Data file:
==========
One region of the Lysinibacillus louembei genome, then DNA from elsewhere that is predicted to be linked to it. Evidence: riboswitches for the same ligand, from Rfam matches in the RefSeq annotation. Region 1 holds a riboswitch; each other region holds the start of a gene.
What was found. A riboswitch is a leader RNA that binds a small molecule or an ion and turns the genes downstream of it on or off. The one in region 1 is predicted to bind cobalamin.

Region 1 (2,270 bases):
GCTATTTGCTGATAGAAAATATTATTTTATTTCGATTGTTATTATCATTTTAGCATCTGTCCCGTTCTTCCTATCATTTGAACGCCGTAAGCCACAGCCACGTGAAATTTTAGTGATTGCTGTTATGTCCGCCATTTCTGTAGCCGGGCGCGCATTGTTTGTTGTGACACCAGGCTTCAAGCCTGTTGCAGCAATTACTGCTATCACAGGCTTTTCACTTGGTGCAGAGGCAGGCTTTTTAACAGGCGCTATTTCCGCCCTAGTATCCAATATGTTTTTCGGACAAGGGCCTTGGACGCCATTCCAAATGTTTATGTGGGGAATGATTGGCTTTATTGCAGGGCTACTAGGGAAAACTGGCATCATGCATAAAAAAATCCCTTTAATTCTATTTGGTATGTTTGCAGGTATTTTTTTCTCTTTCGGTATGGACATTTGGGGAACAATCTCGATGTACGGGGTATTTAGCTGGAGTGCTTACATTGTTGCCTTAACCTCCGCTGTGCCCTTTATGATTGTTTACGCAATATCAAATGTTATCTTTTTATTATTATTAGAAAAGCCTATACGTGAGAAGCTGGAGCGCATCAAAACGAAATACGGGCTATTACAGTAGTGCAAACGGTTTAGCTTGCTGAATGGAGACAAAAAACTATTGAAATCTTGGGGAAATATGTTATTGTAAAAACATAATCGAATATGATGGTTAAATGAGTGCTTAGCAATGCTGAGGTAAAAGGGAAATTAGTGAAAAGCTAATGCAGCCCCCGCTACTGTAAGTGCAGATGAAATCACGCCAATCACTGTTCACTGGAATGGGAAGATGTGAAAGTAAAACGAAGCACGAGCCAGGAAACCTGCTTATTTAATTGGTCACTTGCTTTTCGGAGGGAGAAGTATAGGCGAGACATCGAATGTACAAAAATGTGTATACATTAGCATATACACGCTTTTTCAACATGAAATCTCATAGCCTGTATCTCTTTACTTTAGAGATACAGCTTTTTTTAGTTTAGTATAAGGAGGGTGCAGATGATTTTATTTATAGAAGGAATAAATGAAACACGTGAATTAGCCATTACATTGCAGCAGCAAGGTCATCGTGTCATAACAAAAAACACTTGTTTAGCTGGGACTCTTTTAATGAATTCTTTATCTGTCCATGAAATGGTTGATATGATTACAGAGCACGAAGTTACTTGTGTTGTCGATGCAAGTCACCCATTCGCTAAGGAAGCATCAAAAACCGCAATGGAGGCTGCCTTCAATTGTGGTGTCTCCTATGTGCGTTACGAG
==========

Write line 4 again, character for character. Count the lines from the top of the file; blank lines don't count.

GCTATTTGCTGATAGAAAATATTATTTTATTTCGATTGTTATTATCATTTTAGCATCTGTCCCGTTCTTCCTATCATTTGAACGCCGTAAGCCACAGCCACGTGAAATTTTAGTGATTGCTGTTATGTCCGCCATTTCTGTAGCCGGGCGCGCATTGTTTGTTGTGACACCAGGCTTCAAGCCTGTTGCAGCAATTACTGCTATCACAGGCTTTTCACTTGGTGCAGAGGCAGGCTTTTTAACAGGCGCTATTTCCGCCCTAGTATCCAATATGTTTTTCGGACAAGGGCCTTGGACGCCATTCCAAATGTTTATGTGGGGAATGATTGGCTTTATTGCAGGGCTACTAGGGAAAACTGGCATCATGCATAAAAAAATCCCTTTAATTCTATTTGGTATGTTTGCAGGTATTTTTTTCTCTTTCGGTATGGACATTTGGGGAACAATCTCGATGTACGGGGTATTTAGCTGGAGTGCTTACATTGTTGCCTTAACCTCCGCTGTGCCCTTTATGATTGTTTACGCAATATCAAATGTTATCTTTTTATTATTATTAGAAAAGCCTATACGTGAGAAGCTGGAGCGCATCAAAACGAAATACGGGCTATTACAGTAGTGCAAACGGTTTAGCTTGCTGAATGGAGACAAAAAACTATTGAAATCTTGGGGAAATATGTTATTGTAAAAACATAATCGAATATGATGGTTAAATGAGTGCTTAGCAATGCTGAGGTAAAAGGGAAATTAGTGAAAAGCTAATGCAGCCCCCGCTACTGTAAGTGCAGATGAAATCACGCCAATCACTGTTCACTGGAATGGGAAGATGTGAAAGTAAAACGAAGCACGAGCCAGGAAACCTGCTTATTTAATTGGTCACTTGCTTTTCGGAGGGAGAAGTATAGGCGAGACATCGAATGTACAAAAATGTGTATACATTAGCATATACACGCTTTTTCAACATGAAATCTCATAGCCTGTATCTCTTTACTTTAGAGATACAGCTTTTTTTAGTTTAGTATAAGGAGGGTGCAGATGATTTTATTTATAGAAGGAATAAATGAAACACGTGAATTAGCCATTACATTGCAGCAGCAAGGTCATCGTGTCATAACAAAAAACACTTGTTTAGCTGGGACTCTTTTAATGAATTCTTTATCTGTCCATGAAATGGTTGATATGATTACAGAGCACGAAGTTACTTGTGTTGTCGATGCAAGTCACCCATTCGCTAAGGAAGCATCAAAAACCGCAATGGAGGCTGCCTTCAATTGTGGTGTCTCCTATGTGCGTTACGAG